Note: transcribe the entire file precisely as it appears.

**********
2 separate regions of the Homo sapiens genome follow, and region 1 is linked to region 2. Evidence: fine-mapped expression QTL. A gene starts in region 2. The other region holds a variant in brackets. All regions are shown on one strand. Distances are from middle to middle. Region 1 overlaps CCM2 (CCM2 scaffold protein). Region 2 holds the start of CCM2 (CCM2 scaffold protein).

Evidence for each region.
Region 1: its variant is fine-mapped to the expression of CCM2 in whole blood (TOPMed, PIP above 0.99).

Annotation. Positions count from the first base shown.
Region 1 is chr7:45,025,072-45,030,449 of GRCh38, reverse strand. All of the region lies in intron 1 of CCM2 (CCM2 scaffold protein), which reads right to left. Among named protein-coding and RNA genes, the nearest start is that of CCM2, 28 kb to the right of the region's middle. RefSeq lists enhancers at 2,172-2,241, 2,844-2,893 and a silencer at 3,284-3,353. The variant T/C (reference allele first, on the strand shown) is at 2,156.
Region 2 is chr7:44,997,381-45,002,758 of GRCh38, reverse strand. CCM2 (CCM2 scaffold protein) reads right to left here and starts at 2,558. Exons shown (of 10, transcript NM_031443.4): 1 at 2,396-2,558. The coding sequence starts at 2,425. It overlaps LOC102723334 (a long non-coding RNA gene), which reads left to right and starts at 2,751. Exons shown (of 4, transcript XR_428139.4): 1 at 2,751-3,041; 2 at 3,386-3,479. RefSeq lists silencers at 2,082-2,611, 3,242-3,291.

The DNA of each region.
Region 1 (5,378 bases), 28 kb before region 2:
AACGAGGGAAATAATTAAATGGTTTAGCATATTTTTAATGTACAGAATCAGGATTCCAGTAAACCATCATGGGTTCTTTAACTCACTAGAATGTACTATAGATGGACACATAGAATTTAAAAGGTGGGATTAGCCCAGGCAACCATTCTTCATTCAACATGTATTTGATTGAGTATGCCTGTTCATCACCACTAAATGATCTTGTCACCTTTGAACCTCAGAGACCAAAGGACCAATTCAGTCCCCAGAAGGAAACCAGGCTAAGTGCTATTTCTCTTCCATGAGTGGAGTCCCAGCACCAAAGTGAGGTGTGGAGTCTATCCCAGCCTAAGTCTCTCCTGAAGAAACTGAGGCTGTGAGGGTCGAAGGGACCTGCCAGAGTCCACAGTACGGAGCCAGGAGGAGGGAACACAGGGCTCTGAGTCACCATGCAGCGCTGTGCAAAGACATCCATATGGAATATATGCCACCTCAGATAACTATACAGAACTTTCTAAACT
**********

2 separate regions of the Homo sapiens genome follow, and region 1 is linked to region 2. Evidence: fine-mapped expression QTL. A gene starts in region 2. The other region holds a variant in brackets. All regions are shown on one strand. Distances are from middle to middle. Region 1 overlaps CCM2 (CCM2 scaffold protein). Region 2 holds the start of CCM2 (CCM2 scaffold protein).

Evidence for each region.
Region 1: its variant is fine-mapped to the expression of CCM2 in whole blood (TOPMed, PIP above 0.99).

Annotation. Positions count from the first base shown.
Region 1 is chr7:45,025,072-45,030,449 of GRCh38, reverse strand. All of the region lies in intron 1 of CCM2 (CCM2 scaffold protein), which reads right to left. Among named protein-coding and RNA genes, the nearest start is that of CCM2, 28 kb to the right of the region's middle. RefSeq lists enhancers at 2,172-2,241, 2,844-2,893 and a silencer at 3,284-3,353. The variant T/C (reference allele first, on the strand shown) is at 2,156.
Region 2 is chr7:44,997,381-45,002,758 of GRCh38, reverse strand. CCM2 (CCM2 scaffold protein) reads right to left here and starts at 2,558. Exons shown (of 10, transcript NM_031443.4): 1 at 2,396-2,558. The coding sequence starts at 2,425. It overlaps LOC102723334 (a long non-coding RNA gene), which reads left to right and starts at 2,751. Exons shown (of 4, transcript XR_428139.4): 1 at 2,751-3,041; 2 at 3,386-3,479. RefSeq lists silencers at 2,082-2,611, 3,242-3,291.

The DNA of each region.
Region 1 (5,378 bases), 28 kb before region 2:
AACGAGGGAAATAATTAAATGGTTTAGCATATTTTTAATGTACAGAATCAGGATTCCAGTAAACCATCATGGGTTCTTTAACTCACTAGAATGTACTATAGATGGACACATAGAATTTAAAAGGTGGGATTAGCCCAGGCAACCATTCTTCATTCAACATGTATTTGATTGAGTATGCCTGTTCATCACCACTAAATGATCTTGTCACCTTTGAACCTCAGAGACCAAAGGACCAATTCAGTCCCCAGAAGGAAACCAGGCTAAGTGCTATTTCTCTTCCATGAGTGGAGTCCCAGCACCAAAGTGAGGTGTGGAGTCTATCCCAGCCTAAGTCTCTCCTGAAGAAACTGAGGCTGTGAGGGTCGAAGGGACCTGCCAGAGTCCACAGTACGGAGCCAGGAGGAGGGAACACAGGGCTCTGAGTCACCATGCAGCGCTGTGCAAAGACATCCATATGGAATATATGCCACCTCAGATAACTATACAGAACTTTCTAAACT